It’s Huckleberry collecting time, and today I harvested a hefty one. Here it is, right out of the ground with the roots washed off. The trunk base is 2.5″ above the root crown. This is about the trunk size limit for the species, as near as I can tell. I’d estimate the age at 25-35 years.
Those of you who have followed my work for any length of time know I’m a firm believer in chopping roots hard. Why? It’s all about the bonsai pot. If you can’t get the roots you’ve chopped into a bonsai pot, with some room to spare for the new roots that are going to sprout from the cut ends, you’ve just handed yourself a big future headache! Yes, I’ve been guilty of this in the past, and more than once. But I do learn, even if it’s sometimes a slow process. So these roots are cut back enough to comfortably fit the bonsai pot this tree will go into. Is the tree at risk? Absolutely not! When you collect deciduous and broadleaf evergreen trees, you’re removing not only most of the root but also most of the branching as well. This balances the tree perfectly, so when new roots and shoots get going there’s no undue stress. The tree “wants” to live, and it does what it has to in order to live. (Note: Boxwoods are a special case among the broadleaf evergreens, in that you have to leave foliage on the branches or you risk losing them; you can thin the branching, just don’t cut back to a bare trunk or branches.)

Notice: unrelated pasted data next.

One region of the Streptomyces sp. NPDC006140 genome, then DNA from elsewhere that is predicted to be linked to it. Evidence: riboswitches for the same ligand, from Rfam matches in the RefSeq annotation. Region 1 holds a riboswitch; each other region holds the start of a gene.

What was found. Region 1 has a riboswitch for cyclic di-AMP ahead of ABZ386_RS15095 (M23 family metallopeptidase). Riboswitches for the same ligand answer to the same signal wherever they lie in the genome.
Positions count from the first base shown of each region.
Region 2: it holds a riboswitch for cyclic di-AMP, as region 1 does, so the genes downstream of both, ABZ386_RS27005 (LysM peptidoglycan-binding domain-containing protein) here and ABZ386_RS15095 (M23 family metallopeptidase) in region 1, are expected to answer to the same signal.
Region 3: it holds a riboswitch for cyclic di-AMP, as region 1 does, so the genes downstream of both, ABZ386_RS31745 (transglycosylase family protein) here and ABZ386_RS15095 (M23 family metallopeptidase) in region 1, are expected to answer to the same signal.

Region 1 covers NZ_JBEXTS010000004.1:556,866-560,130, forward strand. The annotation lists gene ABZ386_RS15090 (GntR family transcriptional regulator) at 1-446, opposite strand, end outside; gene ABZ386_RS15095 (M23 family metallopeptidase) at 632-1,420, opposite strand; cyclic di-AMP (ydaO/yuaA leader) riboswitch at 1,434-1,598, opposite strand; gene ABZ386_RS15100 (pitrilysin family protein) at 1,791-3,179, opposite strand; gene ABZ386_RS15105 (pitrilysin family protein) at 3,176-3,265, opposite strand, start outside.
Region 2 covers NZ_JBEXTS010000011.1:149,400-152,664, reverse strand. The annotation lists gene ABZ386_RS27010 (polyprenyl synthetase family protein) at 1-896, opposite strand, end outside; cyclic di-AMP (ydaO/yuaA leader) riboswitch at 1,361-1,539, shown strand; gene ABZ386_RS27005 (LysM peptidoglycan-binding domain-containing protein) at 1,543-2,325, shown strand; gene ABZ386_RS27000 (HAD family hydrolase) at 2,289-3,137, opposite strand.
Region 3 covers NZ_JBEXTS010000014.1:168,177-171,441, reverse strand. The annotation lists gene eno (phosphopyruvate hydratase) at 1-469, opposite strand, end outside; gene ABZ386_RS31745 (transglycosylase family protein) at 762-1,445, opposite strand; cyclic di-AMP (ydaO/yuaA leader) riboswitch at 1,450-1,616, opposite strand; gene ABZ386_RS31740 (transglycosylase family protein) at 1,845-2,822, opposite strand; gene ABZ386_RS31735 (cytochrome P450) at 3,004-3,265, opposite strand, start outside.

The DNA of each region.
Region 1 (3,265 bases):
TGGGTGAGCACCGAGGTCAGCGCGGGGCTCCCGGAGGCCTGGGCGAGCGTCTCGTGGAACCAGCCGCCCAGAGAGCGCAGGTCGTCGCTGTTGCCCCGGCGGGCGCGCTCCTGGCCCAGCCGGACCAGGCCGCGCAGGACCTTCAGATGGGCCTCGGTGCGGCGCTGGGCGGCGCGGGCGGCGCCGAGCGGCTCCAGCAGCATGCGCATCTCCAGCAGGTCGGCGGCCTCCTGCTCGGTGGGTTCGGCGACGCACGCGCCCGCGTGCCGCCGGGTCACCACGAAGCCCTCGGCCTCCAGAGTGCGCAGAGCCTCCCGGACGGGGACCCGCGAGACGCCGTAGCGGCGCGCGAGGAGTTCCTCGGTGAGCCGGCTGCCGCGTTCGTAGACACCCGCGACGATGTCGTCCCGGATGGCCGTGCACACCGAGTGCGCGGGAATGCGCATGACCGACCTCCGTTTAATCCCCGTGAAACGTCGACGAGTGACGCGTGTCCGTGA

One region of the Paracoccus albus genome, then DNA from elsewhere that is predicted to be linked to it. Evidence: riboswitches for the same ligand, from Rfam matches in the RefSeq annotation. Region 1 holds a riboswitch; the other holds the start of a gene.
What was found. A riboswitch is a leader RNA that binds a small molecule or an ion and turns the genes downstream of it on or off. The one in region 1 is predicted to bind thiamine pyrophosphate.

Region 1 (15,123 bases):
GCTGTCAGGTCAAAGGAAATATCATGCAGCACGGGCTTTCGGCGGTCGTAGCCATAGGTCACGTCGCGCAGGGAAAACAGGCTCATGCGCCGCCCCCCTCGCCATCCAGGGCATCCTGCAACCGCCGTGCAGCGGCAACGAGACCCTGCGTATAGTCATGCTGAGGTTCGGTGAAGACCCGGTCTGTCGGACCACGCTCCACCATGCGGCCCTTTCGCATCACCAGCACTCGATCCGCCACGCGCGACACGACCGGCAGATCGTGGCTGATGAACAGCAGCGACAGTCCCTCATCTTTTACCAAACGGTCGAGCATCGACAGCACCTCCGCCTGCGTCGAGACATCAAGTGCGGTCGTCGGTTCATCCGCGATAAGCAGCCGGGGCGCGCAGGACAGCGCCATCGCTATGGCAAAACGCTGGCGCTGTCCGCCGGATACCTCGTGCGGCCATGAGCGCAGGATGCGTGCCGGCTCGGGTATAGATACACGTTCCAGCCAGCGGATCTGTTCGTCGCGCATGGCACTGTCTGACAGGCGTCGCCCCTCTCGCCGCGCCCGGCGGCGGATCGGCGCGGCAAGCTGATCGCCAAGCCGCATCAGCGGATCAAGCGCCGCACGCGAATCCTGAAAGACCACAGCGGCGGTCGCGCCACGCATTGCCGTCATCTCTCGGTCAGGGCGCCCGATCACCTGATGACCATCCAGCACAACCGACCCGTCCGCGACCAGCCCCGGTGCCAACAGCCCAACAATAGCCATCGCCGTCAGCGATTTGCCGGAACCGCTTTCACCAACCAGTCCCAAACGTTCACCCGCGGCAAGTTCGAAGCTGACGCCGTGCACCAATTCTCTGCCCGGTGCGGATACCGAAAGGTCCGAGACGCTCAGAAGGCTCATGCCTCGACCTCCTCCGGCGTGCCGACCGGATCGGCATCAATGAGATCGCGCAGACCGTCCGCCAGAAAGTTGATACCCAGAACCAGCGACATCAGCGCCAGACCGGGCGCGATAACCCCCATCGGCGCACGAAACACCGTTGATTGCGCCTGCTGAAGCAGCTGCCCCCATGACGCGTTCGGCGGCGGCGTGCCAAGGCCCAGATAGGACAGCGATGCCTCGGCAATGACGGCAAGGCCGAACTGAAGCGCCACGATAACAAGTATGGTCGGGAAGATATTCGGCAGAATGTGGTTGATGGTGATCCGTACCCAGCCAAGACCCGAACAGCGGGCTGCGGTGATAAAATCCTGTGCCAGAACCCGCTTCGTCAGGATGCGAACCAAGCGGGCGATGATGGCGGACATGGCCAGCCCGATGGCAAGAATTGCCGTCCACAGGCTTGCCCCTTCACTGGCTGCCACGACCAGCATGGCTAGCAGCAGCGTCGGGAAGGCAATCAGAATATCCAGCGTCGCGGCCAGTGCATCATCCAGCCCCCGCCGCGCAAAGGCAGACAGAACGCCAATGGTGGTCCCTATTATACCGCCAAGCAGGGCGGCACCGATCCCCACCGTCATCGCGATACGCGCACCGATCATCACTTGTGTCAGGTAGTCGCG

Here I’ve reduced the trunk to its proper line. I’ve also turned the tree. Is this a better front? It does have something going for it.
This is the better front. If you compare this photo to the one above, you can see the trunk has a little curve in it from this angle and that’s definitely better. There’s also a good rootage presentation from this angle as well.